- Licensing requirements and options can be confusing. Nothing about SQL Server licensing is really very intuitive. However, when it comes to SSIS, it’s important to realize that SSIS is a SQL Server component or feature. In other words, SSIS is a server-level engine, and while you can set up specialized/dedicated instances of SQL Server to primarily serve as SSIS “servers” for running your packages, those servers are going to require full licenses of SQL Server. This isn’t much of a gotcha, unless you’re thinking you can just “offload” SSIS tasks on to a different server. (Doing so is fully supported, but it’s going to require that server to be fully licensed.)
- Migrating SSIS packages can be a nightmare. When developers create SSIS solutions, or packages (via Visual Studio), they can deploy them to a server and/or save them locally against the file system. Because these packages contain sensitive information (like database connection strings), the default way in which these packages are saved locally is to encrypt sensitive information against the current user’s Windows credentials. This is great from a security standpoint, but absolutely horrible from a source-code perspective. Why? Because it means that if your employees ever leave, or if substantial changes happen in Windows (that is, if you’re in a work group and just repave your workstation), then you’ll never be able to open those older packages again as they were because you won’t be able to un-encrypt the sensitive info. If you Google, you’ll find some potential work-arounds that can help you strip sensitive info and try to reload packages without those details, but I’ve sadly seen entire projects become un-recoverable. They had to be built completely from scratch when major “Windows user” changes happened and the work-arounds simply wouldn't work. As such, make sure that if you wish to keep packages long term, that you chose to save them by encrypting sensitive information with a password (that you keep safe elsewhere). Otherwise, you can be looking at a major loss to continuity when a package needed for important business operations needs to be changed after years of operation.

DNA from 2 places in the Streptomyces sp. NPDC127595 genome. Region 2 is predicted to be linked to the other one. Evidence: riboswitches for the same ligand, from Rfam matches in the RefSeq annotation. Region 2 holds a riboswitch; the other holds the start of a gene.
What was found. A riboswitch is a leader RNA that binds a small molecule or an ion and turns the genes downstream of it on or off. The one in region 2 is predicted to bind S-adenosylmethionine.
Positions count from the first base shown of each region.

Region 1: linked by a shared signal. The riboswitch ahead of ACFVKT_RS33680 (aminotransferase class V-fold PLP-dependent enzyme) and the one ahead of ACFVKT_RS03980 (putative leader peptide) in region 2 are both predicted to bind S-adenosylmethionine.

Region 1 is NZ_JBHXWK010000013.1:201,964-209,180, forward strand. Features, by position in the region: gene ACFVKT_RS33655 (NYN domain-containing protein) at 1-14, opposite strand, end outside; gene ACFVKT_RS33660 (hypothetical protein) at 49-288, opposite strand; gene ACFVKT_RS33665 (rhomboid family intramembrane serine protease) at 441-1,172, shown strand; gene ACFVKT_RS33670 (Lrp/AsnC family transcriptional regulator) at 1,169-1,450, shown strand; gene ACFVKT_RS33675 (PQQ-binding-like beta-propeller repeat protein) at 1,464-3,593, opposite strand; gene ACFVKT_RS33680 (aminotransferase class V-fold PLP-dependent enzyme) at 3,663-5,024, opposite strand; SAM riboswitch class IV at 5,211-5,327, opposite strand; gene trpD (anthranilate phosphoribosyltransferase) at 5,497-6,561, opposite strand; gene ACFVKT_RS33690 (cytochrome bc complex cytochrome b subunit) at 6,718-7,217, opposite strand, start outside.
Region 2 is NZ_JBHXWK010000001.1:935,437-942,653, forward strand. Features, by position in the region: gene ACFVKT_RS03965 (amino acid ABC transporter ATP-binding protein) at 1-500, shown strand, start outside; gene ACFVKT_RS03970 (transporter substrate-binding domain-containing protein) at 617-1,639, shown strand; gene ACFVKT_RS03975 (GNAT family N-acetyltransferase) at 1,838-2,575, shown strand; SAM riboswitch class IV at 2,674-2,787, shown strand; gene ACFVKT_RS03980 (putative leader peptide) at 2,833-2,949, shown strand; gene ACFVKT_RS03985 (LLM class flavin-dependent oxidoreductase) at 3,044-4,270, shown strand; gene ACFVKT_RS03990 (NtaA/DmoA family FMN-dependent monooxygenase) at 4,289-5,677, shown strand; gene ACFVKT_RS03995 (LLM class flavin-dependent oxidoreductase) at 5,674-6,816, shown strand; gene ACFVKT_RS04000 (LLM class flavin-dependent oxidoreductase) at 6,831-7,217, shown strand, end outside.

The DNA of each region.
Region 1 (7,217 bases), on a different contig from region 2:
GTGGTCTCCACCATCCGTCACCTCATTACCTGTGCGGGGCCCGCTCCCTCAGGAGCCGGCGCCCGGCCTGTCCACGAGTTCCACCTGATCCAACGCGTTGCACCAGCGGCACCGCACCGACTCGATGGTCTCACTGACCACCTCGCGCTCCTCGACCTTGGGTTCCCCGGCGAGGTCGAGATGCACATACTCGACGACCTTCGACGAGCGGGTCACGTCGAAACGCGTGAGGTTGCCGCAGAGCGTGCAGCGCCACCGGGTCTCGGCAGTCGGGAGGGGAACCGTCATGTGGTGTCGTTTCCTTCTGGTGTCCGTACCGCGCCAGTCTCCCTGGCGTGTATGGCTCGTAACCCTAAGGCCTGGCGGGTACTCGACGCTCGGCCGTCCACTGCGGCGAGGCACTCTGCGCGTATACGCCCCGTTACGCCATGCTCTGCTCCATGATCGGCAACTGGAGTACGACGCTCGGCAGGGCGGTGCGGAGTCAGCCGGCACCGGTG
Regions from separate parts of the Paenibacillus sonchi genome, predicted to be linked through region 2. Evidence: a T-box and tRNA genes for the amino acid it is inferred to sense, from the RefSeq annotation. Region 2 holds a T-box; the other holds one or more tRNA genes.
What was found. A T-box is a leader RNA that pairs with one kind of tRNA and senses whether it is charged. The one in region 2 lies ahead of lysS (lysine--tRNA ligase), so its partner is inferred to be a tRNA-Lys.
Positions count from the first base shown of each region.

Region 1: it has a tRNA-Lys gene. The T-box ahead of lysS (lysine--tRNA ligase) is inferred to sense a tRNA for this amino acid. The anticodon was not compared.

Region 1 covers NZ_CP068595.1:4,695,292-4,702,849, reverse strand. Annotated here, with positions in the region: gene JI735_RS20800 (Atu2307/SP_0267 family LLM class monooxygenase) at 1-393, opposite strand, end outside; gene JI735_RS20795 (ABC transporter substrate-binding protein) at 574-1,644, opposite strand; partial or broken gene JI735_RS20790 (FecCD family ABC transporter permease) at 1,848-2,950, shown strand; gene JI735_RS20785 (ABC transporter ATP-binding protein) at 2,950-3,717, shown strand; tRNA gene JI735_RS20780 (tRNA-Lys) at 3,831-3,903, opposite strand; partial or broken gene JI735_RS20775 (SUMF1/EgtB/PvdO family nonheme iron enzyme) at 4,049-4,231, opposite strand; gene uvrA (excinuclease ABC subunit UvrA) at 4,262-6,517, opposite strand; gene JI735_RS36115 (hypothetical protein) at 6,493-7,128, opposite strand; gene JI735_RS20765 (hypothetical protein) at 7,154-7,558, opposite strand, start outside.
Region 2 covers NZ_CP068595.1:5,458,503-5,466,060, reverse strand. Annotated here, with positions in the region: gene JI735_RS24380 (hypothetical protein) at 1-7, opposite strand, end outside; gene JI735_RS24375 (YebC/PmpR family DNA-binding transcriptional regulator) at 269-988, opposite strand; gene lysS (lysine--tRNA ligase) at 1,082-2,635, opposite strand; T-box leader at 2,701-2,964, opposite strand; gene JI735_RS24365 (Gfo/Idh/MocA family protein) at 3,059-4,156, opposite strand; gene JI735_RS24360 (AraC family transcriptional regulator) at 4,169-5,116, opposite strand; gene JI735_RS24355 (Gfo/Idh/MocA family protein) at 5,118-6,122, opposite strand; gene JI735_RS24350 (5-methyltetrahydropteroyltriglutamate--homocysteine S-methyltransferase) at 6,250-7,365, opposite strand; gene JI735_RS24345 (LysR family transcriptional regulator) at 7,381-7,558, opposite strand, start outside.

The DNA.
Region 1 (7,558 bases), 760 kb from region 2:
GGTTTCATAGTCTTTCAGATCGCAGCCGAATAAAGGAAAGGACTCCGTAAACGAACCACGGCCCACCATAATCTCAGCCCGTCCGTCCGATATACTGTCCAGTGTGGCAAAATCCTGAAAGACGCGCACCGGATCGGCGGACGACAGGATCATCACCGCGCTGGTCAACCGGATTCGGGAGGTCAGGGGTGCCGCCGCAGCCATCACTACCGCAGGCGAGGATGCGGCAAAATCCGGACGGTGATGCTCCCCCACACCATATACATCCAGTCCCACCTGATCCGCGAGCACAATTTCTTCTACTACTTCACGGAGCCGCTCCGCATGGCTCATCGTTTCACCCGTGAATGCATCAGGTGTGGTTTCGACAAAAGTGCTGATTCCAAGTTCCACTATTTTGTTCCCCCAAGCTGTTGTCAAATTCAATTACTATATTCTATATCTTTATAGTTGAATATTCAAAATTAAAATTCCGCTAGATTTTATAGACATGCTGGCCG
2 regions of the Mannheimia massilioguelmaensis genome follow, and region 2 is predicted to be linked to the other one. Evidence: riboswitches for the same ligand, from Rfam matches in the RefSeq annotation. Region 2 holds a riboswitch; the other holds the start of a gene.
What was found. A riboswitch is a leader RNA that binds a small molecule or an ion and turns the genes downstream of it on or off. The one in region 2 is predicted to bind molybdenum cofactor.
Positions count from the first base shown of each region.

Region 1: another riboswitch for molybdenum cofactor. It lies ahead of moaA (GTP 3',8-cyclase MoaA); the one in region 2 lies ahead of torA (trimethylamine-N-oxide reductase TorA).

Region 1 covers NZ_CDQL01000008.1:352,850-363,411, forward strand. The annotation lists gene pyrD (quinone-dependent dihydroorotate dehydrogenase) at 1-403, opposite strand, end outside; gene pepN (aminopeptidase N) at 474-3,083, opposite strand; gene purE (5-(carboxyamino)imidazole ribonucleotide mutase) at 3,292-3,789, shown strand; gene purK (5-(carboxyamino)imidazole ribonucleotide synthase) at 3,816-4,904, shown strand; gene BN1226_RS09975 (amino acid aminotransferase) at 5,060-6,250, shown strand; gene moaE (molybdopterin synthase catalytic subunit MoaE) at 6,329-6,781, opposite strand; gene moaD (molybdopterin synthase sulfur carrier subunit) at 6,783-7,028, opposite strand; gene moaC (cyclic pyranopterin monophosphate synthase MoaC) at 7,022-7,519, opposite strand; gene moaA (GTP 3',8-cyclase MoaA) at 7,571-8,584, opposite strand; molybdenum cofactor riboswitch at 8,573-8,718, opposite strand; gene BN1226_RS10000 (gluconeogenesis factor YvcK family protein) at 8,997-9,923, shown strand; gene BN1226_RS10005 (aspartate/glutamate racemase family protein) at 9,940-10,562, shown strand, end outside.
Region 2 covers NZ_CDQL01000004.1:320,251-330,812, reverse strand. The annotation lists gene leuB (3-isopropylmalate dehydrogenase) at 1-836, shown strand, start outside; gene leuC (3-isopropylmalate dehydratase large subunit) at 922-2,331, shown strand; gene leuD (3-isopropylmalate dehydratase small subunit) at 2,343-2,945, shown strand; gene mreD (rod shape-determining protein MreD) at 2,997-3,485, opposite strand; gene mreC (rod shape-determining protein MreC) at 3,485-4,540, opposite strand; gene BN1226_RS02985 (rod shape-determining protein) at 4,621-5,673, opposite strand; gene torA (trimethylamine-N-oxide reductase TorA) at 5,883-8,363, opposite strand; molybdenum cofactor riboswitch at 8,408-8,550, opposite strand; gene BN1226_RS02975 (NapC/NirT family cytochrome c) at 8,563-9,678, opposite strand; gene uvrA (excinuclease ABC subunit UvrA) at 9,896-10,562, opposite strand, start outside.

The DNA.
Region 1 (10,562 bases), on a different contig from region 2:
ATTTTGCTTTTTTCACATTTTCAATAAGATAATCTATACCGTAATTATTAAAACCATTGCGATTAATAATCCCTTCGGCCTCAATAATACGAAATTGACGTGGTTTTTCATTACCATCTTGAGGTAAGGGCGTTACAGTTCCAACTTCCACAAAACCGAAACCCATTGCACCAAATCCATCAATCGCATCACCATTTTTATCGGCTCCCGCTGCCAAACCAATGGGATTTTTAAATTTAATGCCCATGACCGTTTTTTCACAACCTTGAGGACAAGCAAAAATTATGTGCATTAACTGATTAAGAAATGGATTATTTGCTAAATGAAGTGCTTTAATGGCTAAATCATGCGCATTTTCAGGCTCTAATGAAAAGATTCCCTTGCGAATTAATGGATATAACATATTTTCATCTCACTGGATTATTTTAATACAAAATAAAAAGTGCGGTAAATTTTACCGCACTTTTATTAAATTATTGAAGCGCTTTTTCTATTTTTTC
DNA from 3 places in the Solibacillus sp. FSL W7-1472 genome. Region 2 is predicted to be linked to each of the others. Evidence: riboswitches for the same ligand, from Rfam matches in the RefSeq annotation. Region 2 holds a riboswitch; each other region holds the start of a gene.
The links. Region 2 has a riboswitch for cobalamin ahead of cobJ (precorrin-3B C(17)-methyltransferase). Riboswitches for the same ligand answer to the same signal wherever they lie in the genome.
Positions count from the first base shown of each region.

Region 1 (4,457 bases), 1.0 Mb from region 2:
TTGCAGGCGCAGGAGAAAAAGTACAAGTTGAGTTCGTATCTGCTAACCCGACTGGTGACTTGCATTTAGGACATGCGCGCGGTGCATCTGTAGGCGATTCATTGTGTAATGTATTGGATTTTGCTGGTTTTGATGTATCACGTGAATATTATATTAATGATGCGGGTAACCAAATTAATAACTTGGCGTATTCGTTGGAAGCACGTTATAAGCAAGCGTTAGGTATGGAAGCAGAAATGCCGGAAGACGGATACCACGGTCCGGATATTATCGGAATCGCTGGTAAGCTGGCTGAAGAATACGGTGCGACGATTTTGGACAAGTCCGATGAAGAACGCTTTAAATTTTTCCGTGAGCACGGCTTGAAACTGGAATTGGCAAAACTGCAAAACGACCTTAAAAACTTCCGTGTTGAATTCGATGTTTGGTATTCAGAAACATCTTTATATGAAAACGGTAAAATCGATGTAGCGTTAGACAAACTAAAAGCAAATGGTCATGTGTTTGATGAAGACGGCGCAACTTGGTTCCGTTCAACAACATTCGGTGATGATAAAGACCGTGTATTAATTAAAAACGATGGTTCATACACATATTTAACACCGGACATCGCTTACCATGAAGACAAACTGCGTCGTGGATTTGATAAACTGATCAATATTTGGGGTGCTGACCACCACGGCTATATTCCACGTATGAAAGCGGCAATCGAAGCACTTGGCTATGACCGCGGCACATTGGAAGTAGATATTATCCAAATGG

SSIS Tooling with SQL Server 2012 and above can be a pain to find. Tooling for SSIS has always been a very sore spot, given that it’s long been a half-assed "bolt-on" to Visual Studio. It has, typically, lagged in support of main-line versions of Visual Studio, and it's had substantial compatibility problems over the years. In the SQL Server 2012 timeframe, Microsoft tried to remedy this by “breaking” these tools out into a more stand-alone set of tools that are tied in “lock-step” to full releases of Visual Studio. By and large, this is and was a good thing. The ridiculous way in which they did it though, has caused--and continues to cause--no end of confusion among users. This blog post provides an overview of the problem. A bigger problem, though, is that this means if you now Install SQL Server 2014, there are absolutely no tools whatsoever available on the SQL Server 2014 installation media for managing and creating SSIS packages. For SSIS ninjas who use the tool day in and day out, this sadly makes sense. But for folks like me who aren’t idiots but who also don’t eat, sleep and drink SSIS, this is about as lame and confusing as it gets--especially when the SQL Server 2014 installer media shows the following:
Again, SSIS is an insanely powerful tool. And, again, most of the problems I’ve raised here are things that SSIS ninjas don’t really bat an eyelash at (though I know they’re as sick of versioning problems and naming confusion as anyone). But for non-ninja users, SSIS isn’t all rainbows and unicorns. It's a complex tool, so it’s going to come with some learning curves and caveats. The trick then, is to be as aware of as many of them as possible so that you’re better prepared. Hopefully, this post has helped outline some of the bigger concerns or problems for anyone thinking about using SSIS for any of their own needs.